• Both ASHAs and PHC doctors were provided training on identification and management of CMD using EDSS. The ASHAs received classroom training from research staff for one week and then received additional supervised field training for an additional day, followed by feedback. The total period of training was 10 days. Concepts conveyed included mental health, CMD, treatment needs and a basic understanding about treatment modalities using medicines or counselling. Each doctor was trained individually by the Principal Investigator for one day and then additional support was provided to them by the field staff to sensitize them to the tablets and application. The doctors were trained using the mhGAP modules and were provided guidance on interviewing skills, diagnosis, and treatment guidelines. For both ASHAs and doctors, the research staff provided continued support and feedback on the tools over the whole course of the study on a needs basis. The ASHAs used the PHQ9/GAD7 to screen the population in their homes for CMD. They referred all those who screened positive to the PHC doctor. The doctor used another EDSS based on the mhGAP–IG tool to diagnose and manage those cases, either at PHCs or at health camps organized in villages. The mhGAP–IG tool provided the doctors a suite of recommended treatments for managing patients they diagnosed with CMD. The doctors followed those recommendations to provide treatment as needed. Health camps were organized in selected villages, so that patients could visit the doctor closer to home. The PHC doctor and ASHAs were available at this camp. The doctor not only saw patients with CMD, but also any other medical conditions. People from all neighbouring villages were asked to visit the health camp and ASHAs informed people screened positively for CMD about the time and location of the camp. Individuals with severe mental disorders or any other complications were referred to mental health professionals at district hospitals. Treatment data were shared electronically between the ASHAs and the PHC doctors, and an algorithm–based mechanism helped ASHAs to plan follow–up schedules and prioritize individuals who needed prompt follow–up to ensure treatment adherence. The screen positive individuals, ASHAs and doctors also received IVRS messages to facilitate followup and treatment adherence. The project staff monitored the work of ASHAs and doctors and responded to any project or application specific problems faced by them.

6. Post–intervention phase (February – March 2016)

  • All screen–positive individuals identified by ASHAs were re–interviewed at the end of the intervention by trained interviewers, using a questionnaire. Process evaluation of the project was done using focus group discussions and in–depth interviews of key stakeholders – community members, ASHAs, primary care doctors, village leaders and field staff – to identify barriers and facilitators in implementing the project.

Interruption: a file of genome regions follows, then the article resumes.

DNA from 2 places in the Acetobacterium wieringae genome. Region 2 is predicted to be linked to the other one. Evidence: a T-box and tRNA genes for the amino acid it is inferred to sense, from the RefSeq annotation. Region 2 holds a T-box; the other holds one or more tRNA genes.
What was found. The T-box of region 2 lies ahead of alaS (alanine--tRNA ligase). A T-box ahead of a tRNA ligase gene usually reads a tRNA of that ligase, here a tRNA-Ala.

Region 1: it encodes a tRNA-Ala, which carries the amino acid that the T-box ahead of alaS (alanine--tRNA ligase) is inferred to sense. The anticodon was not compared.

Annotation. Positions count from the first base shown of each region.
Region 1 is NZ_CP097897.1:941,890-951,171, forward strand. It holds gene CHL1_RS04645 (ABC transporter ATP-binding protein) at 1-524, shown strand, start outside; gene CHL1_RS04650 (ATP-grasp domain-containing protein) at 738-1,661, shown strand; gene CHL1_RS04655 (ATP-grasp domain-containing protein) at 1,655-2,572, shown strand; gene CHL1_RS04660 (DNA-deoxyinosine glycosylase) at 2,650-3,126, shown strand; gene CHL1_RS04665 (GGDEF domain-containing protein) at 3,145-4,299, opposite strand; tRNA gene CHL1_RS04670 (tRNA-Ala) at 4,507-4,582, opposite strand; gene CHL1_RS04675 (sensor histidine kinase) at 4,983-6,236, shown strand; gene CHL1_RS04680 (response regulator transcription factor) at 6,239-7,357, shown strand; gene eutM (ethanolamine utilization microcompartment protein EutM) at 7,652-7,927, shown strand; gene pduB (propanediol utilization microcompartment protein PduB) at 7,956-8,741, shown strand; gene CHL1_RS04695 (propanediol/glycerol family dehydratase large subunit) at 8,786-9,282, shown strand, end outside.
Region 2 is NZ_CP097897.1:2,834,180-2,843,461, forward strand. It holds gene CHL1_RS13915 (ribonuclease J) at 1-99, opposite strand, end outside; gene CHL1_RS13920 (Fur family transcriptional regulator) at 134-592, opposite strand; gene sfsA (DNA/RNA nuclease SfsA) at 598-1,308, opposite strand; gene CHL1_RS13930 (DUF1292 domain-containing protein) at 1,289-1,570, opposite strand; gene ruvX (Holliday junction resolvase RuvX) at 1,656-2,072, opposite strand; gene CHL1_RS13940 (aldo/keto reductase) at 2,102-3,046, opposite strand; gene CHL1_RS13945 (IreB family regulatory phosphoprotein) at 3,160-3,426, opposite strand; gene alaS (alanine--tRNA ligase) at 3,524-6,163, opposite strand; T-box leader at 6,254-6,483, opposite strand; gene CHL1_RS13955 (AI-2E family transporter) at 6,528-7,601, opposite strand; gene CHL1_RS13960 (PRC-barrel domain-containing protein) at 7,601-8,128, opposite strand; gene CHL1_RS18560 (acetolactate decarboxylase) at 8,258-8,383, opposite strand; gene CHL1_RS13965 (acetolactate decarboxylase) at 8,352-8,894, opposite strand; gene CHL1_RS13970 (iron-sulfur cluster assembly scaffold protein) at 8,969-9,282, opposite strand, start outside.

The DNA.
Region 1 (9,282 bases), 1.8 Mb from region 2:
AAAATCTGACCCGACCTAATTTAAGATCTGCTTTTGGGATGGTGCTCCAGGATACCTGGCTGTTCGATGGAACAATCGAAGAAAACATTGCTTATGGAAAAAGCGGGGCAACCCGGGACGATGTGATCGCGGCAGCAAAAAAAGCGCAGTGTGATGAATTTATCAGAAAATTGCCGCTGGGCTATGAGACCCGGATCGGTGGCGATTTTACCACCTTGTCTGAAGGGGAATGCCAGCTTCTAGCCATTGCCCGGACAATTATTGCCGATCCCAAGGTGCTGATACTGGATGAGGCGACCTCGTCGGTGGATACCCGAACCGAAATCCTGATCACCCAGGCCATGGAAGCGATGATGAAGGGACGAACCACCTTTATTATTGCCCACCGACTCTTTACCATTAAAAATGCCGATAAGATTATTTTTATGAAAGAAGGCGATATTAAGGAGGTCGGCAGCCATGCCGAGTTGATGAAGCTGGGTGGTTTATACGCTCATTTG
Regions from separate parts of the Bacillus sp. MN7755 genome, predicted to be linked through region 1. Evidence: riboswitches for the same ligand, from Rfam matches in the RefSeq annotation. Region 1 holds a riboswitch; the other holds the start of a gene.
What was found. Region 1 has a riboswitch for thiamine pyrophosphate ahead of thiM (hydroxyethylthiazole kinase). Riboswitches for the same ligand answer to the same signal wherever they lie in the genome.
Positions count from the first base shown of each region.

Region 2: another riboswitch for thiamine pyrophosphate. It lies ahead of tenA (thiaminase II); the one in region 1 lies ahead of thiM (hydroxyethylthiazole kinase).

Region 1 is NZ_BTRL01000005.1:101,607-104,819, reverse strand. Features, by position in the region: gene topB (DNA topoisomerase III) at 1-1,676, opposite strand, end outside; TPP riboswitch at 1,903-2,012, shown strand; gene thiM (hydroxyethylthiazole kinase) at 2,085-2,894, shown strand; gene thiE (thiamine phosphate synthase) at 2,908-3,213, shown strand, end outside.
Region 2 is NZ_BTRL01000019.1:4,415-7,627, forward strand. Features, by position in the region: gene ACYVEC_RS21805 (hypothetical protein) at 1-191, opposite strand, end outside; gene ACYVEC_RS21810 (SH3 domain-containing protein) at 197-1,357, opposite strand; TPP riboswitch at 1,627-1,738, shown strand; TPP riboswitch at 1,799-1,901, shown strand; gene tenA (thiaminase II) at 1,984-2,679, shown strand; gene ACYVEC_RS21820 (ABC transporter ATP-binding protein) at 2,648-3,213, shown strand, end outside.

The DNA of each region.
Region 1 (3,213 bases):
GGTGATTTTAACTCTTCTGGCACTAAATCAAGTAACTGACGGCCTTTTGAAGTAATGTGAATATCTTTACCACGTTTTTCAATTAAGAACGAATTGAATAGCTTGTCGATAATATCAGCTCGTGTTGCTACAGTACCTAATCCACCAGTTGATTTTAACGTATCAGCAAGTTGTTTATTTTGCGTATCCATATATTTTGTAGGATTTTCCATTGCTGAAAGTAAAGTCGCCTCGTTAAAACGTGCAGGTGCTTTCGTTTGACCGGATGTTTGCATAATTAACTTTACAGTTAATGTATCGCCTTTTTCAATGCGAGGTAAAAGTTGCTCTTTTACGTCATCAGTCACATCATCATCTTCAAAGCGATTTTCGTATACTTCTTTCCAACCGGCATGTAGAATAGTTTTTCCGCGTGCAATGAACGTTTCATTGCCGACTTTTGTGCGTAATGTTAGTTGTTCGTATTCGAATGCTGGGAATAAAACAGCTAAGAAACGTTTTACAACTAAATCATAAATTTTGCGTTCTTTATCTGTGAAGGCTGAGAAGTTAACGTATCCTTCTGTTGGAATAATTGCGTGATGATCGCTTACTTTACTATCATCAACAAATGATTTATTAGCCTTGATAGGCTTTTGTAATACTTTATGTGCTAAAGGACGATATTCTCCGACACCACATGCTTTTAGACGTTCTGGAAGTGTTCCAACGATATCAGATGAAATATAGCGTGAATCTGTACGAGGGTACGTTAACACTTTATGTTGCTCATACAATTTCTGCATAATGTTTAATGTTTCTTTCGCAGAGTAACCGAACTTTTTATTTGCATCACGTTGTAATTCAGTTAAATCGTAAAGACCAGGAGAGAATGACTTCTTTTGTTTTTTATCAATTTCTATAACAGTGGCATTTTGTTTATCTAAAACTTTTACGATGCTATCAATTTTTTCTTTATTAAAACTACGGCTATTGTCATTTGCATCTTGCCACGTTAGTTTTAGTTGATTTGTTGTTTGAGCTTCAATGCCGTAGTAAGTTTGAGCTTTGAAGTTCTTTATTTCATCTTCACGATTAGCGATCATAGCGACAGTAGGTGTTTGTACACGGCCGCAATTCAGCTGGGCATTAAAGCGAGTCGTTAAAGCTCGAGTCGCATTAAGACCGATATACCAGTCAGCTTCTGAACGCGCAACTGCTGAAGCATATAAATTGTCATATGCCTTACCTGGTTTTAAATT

Data management and statistical analyses

All data were captured electronically, encrypted and stored on secure servers at the George Institute office in Hyderabad. All tablets and servers were password protected. Data on tablets could be accessed by user defined login. Additionally all applications were locked by the administrator so that only data and applications relevant to the project were accessible to ASHAs and doctors, and once data were submitted by ASHAs or doctors it could be changed only by the administrator in case of any errors. All data were cleaned by the data management team. Most of the coding was predefined at the time of developing the electronic data capture tools by the software developers in consultation with the researchers. Further modifications, as per need, were made by researchers. Only de–identified data were shared with researchers for analyses.

Sample size calculation

Villages in the ST areas are smaller in size compared to other rural villages in the West Godavari district; for 30 villages we estimated the population would be around 10 000. We anticipated that approximately 7500 individuals will be aged ≥18 years based on the demographic profile. Based on our extensive previous work, we expected a response rate of 75%, or about 5600 participants. It was conservatively estimated that about 15% of consenting participants at baseline will have a CMD as determined by the screening tools, representing approximately 850 individuals. Studies have estimated that in developing countries only 15–25% of those with severe mental disorders receive treatment, and these numbers are even less for CMD [4]. We conservatively assumed that 10% of individuals who screened positive will have sought medical care for mental disorders in the previous 12 months at baseline.

With these assumptions, a project involving 360 screen positive individuals would have 80% power at 2–tailed α = 0.05, to detect a relative increase of mental health care utilization by as little as 30% (ie, from 10% to 13%) at follow–up. This further assumes up to 4% of discordant results between baseline and follow–up; that is, up to 0.5% who switch from utilizing services at baseline to no longer accessing services at follow–up. Other studies on provision of mental health services in primary care in India have found an intracluster correlation (ICC) of 0.03 [28]. After adjusting for the ICC and 30 clusters/villages a sample size of 545 individuals (on average 18 per cluster) was estimated to provide 80% power.

Outcomes of interest